Type 2 Diabetes 101

The Centers for Disease Control & Prevention states that about 10% of the American population has diabetes, with more than 90% of those cases being type 2 diabetes. And more than 60 million Americans are expected to be diagnosed with type 2 diabetes by the year 2060, according to a study published in Population Health Metrics. So, let’s take a look at all there is to know about type 2 diabetes.

What Is it?

Type 2 diabetes is a condition that usually develops in adulthood, though the rate of children having type 2 diabetes is ever-growing. This condition involves the body’s inability to create or use insulin within the pancreas properly. Since insulin is meant to force glucose into the cells for energy, blood glucose levels will rise as a result. High blood sugar levels for months or even years may trigger a type 2 diabetes diagnosis.

Causes & Risk Factors

Type 2 diabetes can be caused by a single factor or a combination of many. Here’s a look at the most common causes and risk factors and what the research has to say about each.


  • Family History: As a result of genetic and environmental factors, there’s a 30 to 70% increased risk of developing type 2 diabetes if you have at least one first-degree relative with the condition (JIM).
  • Ethnicity: This condition is more common in non-White Americans, with about 14.7% of Native Americans and Alaskan Natives, 11.7% of non-Hispanic Blacks, 12.5% of Hispanics, and 9.2% of Asian Americans being diagnosed with type 2 diabetes (ADA).
  • Age: Type 2 diabetes is most common in middle-aged Americans, with 17.5% of those aged 45 to 64 and 26.8% of those 65 and older having type 2 diabetes (CDC).
  • Obesity: Most cases of type 2 diabetes appear in overweight or obese Americans, with about 90% of diagnoses meeting these criteria (WHO).


You’re also at an increased risk for developing type 2 diabetes if you have a history of high blood pressure, heart disease, gestational diabetes, or polycystic ovary syndrome (PCOS).

Signs & Symptoms

There are plenty of signs and symptoms often attributed to type 2 diabetes, but it’s important to remember that diabetes doesn’t always cause physical symptoms. In fact, the Centers for Disease Control & Prevention revealed that more than 20% of cases go undiagnosed.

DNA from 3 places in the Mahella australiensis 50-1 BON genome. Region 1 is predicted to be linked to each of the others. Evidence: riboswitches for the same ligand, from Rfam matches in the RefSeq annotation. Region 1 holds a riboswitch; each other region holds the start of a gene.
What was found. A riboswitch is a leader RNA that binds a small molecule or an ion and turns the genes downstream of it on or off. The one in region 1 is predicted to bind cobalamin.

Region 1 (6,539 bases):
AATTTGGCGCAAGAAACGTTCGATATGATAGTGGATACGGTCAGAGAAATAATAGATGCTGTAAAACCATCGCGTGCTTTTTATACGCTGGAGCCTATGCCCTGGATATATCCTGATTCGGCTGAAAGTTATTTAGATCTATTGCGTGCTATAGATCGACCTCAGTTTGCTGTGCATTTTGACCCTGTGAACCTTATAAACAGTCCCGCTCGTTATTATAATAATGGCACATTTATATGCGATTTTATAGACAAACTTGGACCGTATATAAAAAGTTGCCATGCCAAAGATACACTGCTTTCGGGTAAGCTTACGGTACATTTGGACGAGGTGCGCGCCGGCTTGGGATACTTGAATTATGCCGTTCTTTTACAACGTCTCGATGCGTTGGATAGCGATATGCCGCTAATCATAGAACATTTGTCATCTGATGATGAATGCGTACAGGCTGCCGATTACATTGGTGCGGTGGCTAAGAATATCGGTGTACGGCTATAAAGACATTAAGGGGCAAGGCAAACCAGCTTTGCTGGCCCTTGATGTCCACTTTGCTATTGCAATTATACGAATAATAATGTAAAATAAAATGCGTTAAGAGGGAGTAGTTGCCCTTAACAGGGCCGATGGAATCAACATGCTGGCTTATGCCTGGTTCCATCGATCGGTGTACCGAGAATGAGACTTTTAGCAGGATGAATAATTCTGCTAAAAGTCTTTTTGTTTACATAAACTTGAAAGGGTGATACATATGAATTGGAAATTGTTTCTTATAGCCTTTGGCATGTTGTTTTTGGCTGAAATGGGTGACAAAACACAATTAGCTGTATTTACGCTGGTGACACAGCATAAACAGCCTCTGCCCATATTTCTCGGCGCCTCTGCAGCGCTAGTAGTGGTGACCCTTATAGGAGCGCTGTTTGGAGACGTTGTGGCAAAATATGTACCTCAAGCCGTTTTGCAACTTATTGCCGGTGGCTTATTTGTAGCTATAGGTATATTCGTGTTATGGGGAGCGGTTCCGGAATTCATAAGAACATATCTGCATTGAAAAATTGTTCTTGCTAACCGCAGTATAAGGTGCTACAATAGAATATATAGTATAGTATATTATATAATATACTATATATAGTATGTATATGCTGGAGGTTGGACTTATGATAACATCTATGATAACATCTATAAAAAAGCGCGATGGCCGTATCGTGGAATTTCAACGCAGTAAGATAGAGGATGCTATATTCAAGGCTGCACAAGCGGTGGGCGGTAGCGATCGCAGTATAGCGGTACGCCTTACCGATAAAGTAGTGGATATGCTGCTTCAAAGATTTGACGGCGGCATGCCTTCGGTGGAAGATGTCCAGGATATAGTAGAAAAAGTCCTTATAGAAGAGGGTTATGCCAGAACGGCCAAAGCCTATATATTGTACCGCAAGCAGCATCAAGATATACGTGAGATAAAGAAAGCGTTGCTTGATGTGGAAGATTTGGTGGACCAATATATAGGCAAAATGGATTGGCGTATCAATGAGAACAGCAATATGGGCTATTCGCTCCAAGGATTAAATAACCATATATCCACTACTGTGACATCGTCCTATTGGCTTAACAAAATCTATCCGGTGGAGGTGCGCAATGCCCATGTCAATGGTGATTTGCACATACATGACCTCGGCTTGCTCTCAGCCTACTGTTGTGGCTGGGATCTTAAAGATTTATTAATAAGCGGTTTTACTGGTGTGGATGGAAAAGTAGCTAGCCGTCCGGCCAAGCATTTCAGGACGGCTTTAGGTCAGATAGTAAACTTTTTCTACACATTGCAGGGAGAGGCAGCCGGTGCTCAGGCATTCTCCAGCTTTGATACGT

With that said, here are some clear indicators you may have type 2 diabetes.


  • Fatigue, tiredness & weakness
  • Increased hunger & thirst
  • More instances of infections or slowed healing time
  • Weight loss
  • Numbness or tingling in the extremities
  • Mood swings
  • Trouble seeing


If you notice that you’re experiencing one or more of the symptoms of diabetes, it’s important that you visit a doctor as soon as possible. Early diagnosis is the best way to reverse the condition or improve your prognosis.


Treatment for type 2 diabetes will typically depend on how severe your diagnosis is.


Since the majority of those with type 2 diabetes are obese or overweight, your doctor will likely recommend diet or exercise to lower your BMI. Research from Current Obesity Reports states that a 10% weight loss can reverse prediabetes and improve glucose control if you have type 2 diabetes already.


A type 2 diabetes diagnosis will also require you to test your blood sugar at least once per day. Eating a low carb diet and taking doctor-prescribed medications like Metformin can help you to get your condition under control.

Final Thoughts

Type 2 diabetes is considered a lifestyle disease, meaning the actions you take in your daily life are likely putting you at greater risk for developing this condition. The best way to prevent type 2 diabetes is by eating a healthy diet, staying at a healthy weight, and getting exercise. Be sure to get blood testing to check A1C and blood glucose levels to get a possible diagnosis early.

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